In functional medicine one of the most common causes we see for many health disorders is imbalanced blood sugar. The good news is it is also one of the easiest things to remedy. A powerful tool in this process is a botanical compound called berberine.
An epidemic of blood sugar imbalances
According to the CDC, nearly 84 million American adults — more than one out of three — have prediabetes, or metabolic syndrome, a serious health condition in which blood sugar levels are too high but not high enough to be diagnosed as type 2 diabetes.
Ninety percent of people with prediabetes don’t even know they have it. Prediabetes puts you at increased risk of type 2 diabetes, heart disease, stroke, obesity, autoimmunity, infertility, dementia, and other disorders.
In fact, high blood sugar is so clearly linked to Alzheimer’s that researchers refer to the disease as “Type 3 diabetes.”
Berberine for high blood sugar and diabetes
A natural plant compound, berberine is found within the stems, bark, roots, and rhizomes (root-like subterranean stems) of numerous plants such as barberry, goldenseal, Oregon grape, tree turmeric, and Chinese goldthread.
Berberine is generally well tolerated and has been used in Chinese and Ayurvedic medicine for thousands of years to treat digestive issues and infections. The extract has a deep yellow color and is also commonly used as a dye.
Recently, berberine has become known for its ability to reduce high blood glucose. By working at a cellular level, it helps move glucose (sugar) from your blood into your cells where it’s most needed.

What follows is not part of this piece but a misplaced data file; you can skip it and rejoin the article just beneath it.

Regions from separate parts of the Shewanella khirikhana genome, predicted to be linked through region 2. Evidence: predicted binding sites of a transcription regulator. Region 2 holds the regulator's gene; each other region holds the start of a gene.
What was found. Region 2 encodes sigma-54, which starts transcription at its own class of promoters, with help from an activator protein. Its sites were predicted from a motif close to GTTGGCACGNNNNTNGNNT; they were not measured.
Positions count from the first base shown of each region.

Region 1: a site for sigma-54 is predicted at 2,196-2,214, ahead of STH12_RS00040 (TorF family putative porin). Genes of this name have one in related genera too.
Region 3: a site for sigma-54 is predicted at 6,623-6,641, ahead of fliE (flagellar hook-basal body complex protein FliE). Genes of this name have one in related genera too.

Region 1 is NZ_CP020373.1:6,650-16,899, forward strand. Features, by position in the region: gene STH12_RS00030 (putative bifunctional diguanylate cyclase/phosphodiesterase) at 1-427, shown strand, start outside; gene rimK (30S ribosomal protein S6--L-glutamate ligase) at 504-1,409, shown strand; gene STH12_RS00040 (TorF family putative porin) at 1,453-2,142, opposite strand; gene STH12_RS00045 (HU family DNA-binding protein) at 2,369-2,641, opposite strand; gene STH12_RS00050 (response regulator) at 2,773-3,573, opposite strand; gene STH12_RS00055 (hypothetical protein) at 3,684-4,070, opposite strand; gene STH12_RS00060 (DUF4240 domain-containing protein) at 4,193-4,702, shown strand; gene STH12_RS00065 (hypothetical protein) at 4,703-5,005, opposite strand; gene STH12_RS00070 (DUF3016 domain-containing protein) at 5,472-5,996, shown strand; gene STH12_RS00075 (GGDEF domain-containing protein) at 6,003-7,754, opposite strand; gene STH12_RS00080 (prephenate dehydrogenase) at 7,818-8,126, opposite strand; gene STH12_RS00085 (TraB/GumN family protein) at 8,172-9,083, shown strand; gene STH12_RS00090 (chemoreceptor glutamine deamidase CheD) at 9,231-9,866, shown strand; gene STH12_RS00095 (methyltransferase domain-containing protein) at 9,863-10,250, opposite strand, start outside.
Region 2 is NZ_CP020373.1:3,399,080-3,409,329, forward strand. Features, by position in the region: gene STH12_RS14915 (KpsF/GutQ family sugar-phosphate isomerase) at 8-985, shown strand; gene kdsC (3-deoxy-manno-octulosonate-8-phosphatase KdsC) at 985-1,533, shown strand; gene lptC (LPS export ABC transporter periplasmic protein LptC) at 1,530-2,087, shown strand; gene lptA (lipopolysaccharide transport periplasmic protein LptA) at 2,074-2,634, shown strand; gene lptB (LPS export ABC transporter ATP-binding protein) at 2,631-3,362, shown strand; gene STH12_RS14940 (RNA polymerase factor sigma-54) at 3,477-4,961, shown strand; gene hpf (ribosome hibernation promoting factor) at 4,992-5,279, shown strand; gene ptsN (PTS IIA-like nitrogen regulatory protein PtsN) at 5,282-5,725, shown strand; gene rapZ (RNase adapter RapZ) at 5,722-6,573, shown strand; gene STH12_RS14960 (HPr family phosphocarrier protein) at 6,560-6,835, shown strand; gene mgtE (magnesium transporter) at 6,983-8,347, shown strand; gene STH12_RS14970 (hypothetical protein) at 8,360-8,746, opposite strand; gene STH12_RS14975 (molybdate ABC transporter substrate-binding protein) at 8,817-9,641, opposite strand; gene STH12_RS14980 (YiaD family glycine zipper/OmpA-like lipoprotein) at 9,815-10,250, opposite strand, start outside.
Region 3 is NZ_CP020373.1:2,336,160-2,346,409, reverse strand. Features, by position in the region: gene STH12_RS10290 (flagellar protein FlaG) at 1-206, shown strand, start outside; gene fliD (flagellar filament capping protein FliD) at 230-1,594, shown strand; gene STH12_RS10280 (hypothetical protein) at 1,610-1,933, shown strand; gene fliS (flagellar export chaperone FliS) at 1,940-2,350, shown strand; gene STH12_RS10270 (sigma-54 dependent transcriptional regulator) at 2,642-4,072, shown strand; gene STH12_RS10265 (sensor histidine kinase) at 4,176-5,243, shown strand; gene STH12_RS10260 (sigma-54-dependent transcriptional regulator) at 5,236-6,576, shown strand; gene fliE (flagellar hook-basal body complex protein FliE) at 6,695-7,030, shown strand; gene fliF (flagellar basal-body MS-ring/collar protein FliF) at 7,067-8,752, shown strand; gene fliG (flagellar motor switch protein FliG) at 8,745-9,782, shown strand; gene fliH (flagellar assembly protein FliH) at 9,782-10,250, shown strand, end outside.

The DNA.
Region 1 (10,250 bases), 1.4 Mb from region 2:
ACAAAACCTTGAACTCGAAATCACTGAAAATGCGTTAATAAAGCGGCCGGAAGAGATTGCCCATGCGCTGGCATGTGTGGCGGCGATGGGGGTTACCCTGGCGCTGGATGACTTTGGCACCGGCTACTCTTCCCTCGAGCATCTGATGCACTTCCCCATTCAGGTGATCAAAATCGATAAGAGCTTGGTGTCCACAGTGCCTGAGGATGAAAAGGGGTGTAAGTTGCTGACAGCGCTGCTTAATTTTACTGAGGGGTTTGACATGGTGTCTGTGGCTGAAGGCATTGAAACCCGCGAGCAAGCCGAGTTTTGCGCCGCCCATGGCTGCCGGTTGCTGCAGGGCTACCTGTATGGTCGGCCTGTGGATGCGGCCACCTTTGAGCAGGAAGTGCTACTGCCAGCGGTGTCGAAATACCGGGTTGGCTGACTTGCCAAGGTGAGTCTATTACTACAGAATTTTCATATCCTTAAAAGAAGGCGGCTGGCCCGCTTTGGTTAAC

Berberine also promotes healthy blood sugar levels that are already in normal range.
Berberine works by activating AMPK (adenosine monophosphate-activated protein kinase), an enzyme that that regulates how the body produces and uses energy.
AMPK senses and responds to changes in energy metabolism on both the cellular and whole-body level. It regulates biological activities that normalize lipid, glucose, and energy imbalances.
Metabolic syndrome happens when AMPK-regulated pathways are turned off. This triggers fat storage and burning abnormalities, high blood sugar, diabetes, and energy imbalances.
Depleted energy activates AMPK while excess energy inhibits it. In other words, high blood sugar inhibits AMPK while exercise and calorie restriction activates it.
Berberine’s effect is similar to what you’d see in someone who increased exercise while restricting calorie intake because it activates AMPK, making it a useful tool in the management of type 2 diabetes.
Berberine as effective as metformin
Other known AMPK activators include resveratrol and the diabetes drug metformin. Berberine is so effective at balancing blood sugar that both animal and human studies compare it to metformin in its effectiveness.
Berberine has also been shown to be as effective in treating other conditions that respond positively to metformin, including polycystic ovary syndrome (PCOS), the reduction of weight gain triggered by antipsychotics, and potentially cancer.